A Libyan court, in an unprecedented move, has issued severe prison sentences to three individuals charged with human trafficking. This represents a milestone judgement in a North African state notorious for the systemic maltreatment of migrants.
The defendants were found guilty of human trafficking, the unlawful detention and torture of migrants, and the extortion of relatives for their release by the Criminal Court of Tripoli. This was according to an announcement released on Friday by the office of the country’s chief prosecutor.
The court handed down a life sentence to one of the convicted individuals, while the remaining two have each been sentenced to twenty years in prison, as per the statement.
Further specifics regarding the identities or nationalities of the convicted were not included in the statement. On Saturday, no comments were available from the General Prosecutor al-Sediq al-Sourr.
Libya has been in a state of turmoil since the NATO-supported uprising in 2011 that led to the overthrow and subsequent death of longstanding dictator Moammar Gadhafi. Since then, Libya has become a prominent transit hub for migrants hoping to find a better life in Europe.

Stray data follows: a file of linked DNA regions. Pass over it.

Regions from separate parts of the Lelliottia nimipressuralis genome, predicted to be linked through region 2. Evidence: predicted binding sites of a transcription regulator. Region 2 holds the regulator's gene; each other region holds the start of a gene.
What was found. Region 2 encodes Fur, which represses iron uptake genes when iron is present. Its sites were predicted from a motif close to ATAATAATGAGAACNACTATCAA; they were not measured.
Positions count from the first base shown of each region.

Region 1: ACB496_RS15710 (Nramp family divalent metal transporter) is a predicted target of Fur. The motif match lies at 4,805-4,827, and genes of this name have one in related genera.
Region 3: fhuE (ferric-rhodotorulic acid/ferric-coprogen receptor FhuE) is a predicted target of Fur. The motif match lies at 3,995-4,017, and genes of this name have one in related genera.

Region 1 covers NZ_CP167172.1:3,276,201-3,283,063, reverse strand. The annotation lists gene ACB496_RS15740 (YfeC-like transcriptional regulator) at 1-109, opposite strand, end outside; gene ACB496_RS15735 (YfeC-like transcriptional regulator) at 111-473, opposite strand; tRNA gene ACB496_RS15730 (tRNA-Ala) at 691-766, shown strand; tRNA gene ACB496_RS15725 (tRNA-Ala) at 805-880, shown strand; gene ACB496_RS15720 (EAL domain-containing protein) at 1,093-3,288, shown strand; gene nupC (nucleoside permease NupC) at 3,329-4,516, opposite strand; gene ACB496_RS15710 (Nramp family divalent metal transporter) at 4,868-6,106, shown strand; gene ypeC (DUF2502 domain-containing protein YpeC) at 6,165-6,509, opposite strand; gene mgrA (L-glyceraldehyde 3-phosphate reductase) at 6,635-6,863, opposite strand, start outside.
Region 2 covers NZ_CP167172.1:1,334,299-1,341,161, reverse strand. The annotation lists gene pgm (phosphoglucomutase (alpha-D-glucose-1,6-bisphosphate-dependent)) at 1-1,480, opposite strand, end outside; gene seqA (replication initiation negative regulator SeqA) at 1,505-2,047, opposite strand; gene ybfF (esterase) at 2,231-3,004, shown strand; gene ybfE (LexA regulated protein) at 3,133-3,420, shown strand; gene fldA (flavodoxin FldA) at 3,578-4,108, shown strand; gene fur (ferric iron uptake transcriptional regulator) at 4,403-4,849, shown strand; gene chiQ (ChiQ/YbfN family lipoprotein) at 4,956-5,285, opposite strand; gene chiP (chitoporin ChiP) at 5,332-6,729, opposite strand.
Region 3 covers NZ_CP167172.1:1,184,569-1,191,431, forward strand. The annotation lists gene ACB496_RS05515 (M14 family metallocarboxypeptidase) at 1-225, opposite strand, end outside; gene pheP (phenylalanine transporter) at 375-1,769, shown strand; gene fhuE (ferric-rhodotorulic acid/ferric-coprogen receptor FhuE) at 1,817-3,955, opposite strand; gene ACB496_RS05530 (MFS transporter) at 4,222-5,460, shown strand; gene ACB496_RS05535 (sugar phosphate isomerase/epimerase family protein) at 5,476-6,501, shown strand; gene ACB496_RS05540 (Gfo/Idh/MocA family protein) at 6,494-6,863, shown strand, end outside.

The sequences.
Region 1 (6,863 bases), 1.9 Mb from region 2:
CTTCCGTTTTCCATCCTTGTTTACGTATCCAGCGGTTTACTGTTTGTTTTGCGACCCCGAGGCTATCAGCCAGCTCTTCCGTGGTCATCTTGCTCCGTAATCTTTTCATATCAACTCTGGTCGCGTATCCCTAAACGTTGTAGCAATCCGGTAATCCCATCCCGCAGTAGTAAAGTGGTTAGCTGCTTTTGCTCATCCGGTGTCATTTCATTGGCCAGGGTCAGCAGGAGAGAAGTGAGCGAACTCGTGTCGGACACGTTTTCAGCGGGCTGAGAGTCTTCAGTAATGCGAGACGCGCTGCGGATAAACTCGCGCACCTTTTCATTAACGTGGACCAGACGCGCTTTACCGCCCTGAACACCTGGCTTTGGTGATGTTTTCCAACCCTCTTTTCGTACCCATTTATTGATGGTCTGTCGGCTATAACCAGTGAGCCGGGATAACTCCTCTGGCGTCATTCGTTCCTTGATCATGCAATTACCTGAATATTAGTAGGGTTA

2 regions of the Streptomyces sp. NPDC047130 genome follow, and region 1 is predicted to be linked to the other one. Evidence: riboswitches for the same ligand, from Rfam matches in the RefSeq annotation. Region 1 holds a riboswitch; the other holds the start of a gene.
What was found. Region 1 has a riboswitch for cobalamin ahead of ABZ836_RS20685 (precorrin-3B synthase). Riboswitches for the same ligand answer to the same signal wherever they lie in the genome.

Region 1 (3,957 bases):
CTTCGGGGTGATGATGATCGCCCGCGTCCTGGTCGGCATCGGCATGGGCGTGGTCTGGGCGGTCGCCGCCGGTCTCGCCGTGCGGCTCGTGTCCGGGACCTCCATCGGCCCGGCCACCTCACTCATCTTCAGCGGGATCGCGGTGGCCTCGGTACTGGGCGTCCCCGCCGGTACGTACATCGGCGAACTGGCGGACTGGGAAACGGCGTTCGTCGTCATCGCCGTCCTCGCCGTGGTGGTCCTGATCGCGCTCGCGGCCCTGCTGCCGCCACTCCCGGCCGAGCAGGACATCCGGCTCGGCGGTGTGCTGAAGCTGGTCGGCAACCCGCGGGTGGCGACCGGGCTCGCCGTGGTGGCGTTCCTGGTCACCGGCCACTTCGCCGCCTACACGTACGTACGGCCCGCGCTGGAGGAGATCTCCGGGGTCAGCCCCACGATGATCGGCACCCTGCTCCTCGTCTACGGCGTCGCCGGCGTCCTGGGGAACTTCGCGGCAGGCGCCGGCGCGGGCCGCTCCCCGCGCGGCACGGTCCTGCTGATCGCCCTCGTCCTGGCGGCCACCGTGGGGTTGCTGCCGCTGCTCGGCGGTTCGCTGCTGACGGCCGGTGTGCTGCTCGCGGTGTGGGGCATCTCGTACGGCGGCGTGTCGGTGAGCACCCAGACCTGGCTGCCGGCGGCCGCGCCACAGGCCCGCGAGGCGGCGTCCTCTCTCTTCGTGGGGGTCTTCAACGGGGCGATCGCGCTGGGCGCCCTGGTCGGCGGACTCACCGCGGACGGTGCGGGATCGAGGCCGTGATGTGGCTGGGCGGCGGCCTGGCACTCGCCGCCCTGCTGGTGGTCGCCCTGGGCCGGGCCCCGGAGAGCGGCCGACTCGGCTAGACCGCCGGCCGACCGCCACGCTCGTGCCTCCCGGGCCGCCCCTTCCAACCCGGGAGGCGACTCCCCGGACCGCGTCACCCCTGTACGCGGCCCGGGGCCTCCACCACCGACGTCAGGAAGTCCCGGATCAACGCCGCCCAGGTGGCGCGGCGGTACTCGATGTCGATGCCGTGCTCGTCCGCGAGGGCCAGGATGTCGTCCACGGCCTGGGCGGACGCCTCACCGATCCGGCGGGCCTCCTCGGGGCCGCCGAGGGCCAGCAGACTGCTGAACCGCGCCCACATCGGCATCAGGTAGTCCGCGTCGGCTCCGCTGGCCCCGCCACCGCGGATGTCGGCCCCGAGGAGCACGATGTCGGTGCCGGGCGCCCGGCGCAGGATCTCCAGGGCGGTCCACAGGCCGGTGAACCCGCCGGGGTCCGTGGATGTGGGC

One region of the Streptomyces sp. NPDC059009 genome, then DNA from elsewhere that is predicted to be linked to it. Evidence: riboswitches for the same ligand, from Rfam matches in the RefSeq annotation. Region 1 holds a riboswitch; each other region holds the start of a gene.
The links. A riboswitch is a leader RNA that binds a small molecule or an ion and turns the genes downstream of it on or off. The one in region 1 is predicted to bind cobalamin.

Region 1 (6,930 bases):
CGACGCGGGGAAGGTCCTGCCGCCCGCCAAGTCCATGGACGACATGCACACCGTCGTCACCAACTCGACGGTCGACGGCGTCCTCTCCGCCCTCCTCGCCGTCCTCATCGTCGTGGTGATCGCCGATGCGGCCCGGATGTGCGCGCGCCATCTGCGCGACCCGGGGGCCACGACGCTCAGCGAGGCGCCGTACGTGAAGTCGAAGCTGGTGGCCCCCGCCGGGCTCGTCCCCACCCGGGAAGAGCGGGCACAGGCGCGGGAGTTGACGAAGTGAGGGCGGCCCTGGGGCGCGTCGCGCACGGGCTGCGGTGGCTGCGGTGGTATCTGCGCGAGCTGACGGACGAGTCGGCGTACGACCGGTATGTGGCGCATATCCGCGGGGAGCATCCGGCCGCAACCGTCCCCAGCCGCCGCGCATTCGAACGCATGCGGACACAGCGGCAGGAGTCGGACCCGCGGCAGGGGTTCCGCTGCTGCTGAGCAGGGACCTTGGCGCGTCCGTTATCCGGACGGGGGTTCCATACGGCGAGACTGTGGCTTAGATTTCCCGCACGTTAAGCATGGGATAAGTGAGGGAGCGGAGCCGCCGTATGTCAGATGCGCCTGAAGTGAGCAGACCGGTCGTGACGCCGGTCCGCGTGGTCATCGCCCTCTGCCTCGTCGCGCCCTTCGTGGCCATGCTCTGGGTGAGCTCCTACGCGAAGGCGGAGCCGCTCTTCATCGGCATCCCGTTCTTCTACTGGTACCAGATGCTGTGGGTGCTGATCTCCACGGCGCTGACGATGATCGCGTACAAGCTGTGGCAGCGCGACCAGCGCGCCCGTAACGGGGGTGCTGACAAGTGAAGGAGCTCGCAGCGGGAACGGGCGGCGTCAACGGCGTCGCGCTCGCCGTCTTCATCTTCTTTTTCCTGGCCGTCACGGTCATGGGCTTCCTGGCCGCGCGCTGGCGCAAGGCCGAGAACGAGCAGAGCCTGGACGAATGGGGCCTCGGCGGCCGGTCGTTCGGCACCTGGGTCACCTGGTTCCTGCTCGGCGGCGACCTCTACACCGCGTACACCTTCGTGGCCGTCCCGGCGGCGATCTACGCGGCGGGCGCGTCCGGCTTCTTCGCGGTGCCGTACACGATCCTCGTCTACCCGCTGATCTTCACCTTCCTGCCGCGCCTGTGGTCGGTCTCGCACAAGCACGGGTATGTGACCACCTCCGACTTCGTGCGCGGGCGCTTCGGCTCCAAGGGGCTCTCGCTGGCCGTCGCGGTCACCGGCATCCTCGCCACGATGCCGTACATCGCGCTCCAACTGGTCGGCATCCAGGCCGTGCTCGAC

Human traffickers have exploited Libya’s instability and used the country’s extensive border with six nations to smuggle migrants. In desperation, these individuals are often crammed into inadequately equipped rubber boats and other vessels for hazardous journeys via the Central Mediterranean Sea route.
For many years, the United Nations and various human rights organisations have condemned the dreadful conditions faced by migrants trafficked and smuggled across the Mediterranean.
In March, human rights experts backed by the United Nations suggested there was evidence that crimes against humanity had been perpetrated against Libyans and migrants within the country, including women being coerced into sexual slavery.
Image Credit: AP / Joan Mateu Parra